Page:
Use of these procedures alleviates airspace congestion, saves fuel and improves safety.

Calculate the payback period of an SBAS-FMS upgrade for your aircraft and find out how many flight hours, fuel and engine reserves you might save each year with performance improvements from SBAS LPV.

What do I need?

The Universal Avionics SBAS-FMS supports LPV approaches, meeting stringent internal monitoring requirements to provide guidance to any of the MDA levels available for Area Navigation (RNAV) (GPS) approach guidance.

The LP/LPV Monitor is required in single SBAS-FMS integrations when seeking compliance approval for LPV capability. It provides the cross-side monitoring function required for LPV approach approval. Levels of Service (LOS) annunciators are necessary when installing the LP/LPV Monitor.

When do I need it?

The number of LPV approaches is growing, especially in Europe. As of January 2015, there are 3,972 approaches authorized for LPV Level of Service (LOS). For access to new destinations served by LPV, operators should equip today.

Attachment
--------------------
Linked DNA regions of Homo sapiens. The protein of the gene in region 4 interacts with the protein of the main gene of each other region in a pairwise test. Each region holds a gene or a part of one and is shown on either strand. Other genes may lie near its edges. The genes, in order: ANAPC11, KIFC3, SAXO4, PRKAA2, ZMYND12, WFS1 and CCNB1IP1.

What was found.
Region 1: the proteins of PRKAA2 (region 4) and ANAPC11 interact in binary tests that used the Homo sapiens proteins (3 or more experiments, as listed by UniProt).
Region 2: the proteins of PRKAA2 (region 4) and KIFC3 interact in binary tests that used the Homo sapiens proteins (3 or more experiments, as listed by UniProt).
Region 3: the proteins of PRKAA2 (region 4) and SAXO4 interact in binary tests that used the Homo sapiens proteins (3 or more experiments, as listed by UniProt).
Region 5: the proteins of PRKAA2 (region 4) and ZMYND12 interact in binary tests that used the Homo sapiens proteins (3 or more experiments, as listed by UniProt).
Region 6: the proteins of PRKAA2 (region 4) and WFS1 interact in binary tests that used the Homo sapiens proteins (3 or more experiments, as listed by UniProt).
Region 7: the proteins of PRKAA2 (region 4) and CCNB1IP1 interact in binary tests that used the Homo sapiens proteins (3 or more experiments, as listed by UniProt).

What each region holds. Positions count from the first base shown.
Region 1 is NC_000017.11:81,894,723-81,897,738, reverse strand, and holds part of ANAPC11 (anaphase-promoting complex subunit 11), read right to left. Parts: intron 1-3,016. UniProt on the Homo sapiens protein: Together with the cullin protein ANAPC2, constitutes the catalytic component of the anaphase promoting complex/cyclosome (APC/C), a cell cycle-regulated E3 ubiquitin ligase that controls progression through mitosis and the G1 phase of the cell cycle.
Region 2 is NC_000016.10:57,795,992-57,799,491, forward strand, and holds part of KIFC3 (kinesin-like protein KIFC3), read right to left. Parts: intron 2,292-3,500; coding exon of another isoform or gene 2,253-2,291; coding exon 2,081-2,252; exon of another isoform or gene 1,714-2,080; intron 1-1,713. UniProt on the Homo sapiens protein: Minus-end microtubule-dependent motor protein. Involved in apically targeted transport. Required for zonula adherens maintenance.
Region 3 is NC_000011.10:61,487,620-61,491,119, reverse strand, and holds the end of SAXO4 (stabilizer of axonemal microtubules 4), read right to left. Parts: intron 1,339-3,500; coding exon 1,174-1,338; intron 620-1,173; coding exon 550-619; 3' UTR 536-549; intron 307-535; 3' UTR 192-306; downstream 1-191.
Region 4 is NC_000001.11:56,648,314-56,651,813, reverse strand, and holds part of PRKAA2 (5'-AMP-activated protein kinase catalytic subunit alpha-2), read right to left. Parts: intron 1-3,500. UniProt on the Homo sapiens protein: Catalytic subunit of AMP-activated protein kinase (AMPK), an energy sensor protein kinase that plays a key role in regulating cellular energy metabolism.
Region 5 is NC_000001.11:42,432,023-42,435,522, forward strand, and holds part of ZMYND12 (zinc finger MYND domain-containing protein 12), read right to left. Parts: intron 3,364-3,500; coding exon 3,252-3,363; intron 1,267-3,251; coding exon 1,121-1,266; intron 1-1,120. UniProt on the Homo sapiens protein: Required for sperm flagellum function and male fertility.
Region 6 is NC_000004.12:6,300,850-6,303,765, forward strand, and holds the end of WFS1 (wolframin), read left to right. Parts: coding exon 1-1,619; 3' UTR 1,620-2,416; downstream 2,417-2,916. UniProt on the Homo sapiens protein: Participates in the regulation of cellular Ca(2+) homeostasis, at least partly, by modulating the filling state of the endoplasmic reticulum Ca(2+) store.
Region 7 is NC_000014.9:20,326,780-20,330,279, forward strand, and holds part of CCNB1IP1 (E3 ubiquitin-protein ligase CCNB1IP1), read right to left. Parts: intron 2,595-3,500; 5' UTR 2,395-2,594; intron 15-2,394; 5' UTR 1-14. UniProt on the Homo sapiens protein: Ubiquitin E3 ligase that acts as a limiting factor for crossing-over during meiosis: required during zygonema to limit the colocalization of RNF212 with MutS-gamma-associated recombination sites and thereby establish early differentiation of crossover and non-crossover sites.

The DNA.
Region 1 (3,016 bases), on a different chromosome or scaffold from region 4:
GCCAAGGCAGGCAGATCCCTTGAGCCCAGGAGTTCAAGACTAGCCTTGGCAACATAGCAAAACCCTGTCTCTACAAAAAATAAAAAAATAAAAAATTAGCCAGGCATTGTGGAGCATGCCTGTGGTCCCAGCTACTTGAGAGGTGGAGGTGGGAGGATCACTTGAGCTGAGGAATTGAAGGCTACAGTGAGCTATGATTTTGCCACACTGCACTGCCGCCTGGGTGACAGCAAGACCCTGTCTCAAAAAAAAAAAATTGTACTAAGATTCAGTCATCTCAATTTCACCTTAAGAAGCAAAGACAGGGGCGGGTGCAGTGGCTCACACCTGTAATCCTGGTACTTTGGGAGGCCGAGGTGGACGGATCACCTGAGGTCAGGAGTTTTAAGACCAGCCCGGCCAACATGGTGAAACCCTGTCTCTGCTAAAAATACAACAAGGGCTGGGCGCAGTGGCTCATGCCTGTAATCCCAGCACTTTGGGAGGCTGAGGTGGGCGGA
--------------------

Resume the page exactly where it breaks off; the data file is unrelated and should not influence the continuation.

The FAA does not have specific operational requirements to fly LPV approaches. So the only requirement to fly an LPV approach in the United States is an FAA approved SBAS-FMS installation.

The FAA does not require a Letter of Authorization (LOA) to fly LPV approaches within the United States since the FAA has filed for an exception to the International Civil Aviation Organization (ICAO) Standards and Recommended Practices (SARPs) regulating Performance Based Navigation (PBN) approaches. However, guidance for flying in other parts of the world, such as in Europe, is different, and those countries typically do require an LOA. LPV approach operations in Europe require carrying documentation to prove the aircraft and the crew meet the compliance standards of the particular country. This requirement differs from FAA requirements that do not require Part 91 operators to obtain approval for any PBN procedures, of which LPV approaches are one.

Navigation Databases

What is it?

Universal Avionics SBAS-FMS can contain four databases: Navigation, Pilot-Defined, Company Routes and Advanced Performance.